CARERS engages those sick individuals by increasing access to medical cannabis, but also by expanding research to help deal with questions about effectiveness for treatment by disease, dosing, potency, side effects, interactions, and a variety of other question which the medical community offers answers for traditional pharmaceutical and therapeutic treatments. Yet, CARERS goes further. As I profiled in my recent Brookings Essay and as the legislation exposes, patients, business owners, doctors, bankers, children, researchers, veterans, prosecutors, law enforcement, lawyers, accountants and state regulators all have a stake in a clearer, more uniform public policy. Current disjunction between state and federal laws means that millions of Americans operate in a legal gray in which choices are made on a whim and with a prayer. CARERS tries to assist all of these groups and bring some stability and consistency to marijuana policy in the U.S.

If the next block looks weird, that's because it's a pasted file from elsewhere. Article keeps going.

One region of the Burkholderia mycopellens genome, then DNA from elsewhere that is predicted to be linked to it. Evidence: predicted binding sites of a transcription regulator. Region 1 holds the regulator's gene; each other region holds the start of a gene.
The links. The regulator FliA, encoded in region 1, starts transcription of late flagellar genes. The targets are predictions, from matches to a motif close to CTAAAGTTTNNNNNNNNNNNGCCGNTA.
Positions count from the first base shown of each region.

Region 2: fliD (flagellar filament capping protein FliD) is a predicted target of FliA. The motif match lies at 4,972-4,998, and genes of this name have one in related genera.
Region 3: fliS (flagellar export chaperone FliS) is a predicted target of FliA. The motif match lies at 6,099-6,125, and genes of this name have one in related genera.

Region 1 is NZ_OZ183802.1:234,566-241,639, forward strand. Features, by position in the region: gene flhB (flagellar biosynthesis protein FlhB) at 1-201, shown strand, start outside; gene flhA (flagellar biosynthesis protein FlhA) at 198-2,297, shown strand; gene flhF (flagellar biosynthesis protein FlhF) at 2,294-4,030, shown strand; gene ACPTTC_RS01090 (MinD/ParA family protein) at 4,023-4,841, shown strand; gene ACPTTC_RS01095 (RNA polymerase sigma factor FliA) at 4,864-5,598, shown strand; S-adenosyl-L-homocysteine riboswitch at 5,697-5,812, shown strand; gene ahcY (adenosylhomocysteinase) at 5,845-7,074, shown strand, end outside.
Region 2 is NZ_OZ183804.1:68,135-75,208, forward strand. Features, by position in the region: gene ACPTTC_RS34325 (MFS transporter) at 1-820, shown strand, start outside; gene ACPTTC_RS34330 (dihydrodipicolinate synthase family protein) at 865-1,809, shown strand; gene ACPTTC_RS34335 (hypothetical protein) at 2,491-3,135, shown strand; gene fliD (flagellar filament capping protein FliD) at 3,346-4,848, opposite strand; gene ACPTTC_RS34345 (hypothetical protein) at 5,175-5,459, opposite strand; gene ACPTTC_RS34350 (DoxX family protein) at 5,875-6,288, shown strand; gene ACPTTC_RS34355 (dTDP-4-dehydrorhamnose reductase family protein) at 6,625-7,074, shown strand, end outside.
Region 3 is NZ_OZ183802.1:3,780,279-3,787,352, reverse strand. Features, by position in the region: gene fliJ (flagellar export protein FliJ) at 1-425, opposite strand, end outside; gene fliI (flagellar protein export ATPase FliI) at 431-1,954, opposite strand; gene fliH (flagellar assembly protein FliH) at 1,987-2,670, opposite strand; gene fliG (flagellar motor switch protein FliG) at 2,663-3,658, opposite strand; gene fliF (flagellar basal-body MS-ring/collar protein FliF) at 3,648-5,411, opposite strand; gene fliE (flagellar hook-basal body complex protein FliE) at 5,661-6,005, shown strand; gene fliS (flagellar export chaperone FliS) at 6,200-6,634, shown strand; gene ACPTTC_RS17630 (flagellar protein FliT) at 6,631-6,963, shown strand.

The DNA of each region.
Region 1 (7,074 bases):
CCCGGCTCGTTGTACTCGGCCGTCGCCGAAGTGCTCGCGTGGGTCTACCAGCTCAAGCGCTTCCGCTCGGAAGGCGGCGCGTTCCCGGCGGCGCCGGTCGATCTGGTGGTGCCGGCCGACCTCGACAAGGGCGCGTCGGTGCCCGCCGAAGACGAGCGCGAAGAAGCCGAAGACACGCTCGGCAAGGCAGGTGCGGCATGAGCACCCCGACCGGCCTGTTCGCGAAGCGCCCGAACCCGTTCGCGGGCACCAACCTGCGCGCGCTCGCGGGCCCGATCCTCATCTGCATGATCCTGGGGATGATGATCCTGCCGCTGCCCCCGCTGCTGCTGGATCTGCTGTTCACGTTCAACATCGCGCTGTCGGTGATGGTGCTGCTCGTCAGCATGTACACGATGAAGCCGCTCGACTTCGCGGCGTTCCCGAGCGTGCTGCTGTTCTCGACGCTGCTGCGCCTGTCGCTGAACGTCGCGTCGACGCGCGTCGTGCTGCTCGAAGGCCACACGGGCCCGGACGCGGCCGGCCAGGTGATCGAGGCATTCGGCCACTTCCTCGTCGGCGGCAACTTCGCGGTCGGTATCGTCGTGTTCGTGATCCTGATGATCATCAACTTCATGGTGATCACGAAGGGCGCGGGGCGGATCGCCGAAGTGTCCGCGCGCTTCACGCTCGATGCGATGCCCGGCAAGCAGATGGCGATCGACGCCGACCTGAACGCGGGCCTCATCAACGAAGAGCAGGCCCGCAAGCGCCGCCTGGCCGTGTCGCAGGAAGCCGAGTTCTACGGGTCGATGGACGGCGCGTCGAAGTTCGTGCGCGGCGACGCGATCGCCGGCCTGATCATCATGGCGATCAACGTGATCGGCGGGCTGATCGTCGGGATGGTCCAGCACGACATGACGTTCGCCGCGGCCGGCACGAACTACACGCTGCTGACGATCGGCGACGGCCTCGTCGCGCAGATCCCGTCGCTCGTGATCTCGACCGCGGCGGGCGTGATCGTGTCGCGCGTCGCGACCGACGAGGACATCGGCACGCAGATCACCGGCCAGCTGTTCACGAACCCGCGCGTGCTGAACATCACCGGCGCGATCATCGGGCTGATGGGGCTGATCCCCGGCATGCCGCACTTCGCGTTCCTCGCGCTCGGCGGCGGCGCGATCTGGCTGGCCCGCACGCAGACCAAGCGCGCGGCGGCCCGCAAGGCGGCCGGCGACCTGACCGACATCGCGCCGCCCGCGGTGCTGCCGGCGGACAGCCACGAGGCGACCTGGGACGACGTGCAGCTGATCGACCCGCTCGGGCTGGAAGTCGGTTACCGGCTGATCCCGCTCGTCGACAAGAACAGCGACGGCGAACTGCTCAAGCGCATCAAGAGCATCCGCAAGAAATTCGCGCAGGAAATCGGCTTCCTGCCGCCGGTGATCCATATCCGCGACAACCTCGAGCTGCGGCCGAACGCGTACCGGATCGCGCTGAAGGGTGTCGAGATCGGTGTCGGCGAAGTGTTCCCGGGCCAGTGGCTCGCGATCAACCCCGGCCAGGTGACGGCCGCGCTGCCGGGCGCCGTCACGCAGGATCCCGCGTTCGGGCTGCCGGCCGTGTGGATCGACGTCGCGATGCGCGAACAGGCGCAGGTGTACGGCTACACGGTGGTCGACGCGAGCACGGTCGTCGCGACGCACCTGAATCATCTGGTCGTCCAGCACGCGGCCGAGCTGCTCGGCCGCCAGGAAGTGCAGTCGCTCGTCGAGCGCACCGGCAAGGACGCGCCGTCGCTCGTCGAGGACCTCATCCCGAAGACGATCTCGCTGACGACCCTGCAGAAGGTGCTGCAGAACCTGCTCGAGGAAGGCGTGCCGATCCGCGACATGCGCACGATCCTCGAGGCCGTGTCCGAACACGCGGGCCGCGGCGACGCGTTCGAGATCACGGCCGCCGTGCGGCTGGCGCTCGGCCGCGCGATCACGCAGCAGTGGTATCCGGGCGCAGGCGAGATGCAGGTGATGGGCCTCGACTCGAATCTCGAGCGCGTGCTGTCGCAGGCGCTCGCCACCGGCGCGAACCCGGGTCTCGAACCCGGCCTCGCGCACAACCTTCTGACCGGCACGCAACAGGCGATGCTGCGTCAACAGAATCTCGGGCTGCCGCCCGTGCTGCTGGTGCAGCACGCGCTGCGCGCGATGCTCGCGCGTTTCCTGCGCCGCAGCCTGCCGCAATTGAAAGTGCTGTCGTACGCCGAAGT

CARERS does not solve all of the policy challenges that exist in this space, nor does it meet all of the demands of the marijuana reform advocacy. Instead, while comprehensive and unprecedented, it offers a middle-of-the-road resolution to some of the policy areas’ biggest problems. If passed, pro-reform advocates will be left wanting more and pro-prohibition advocates will be unhappy. However, the current state of policy in the U.S. is untenable and something has to give in some direction. Right now, a bipartisan group in Congress feels CARERS is the next logical step.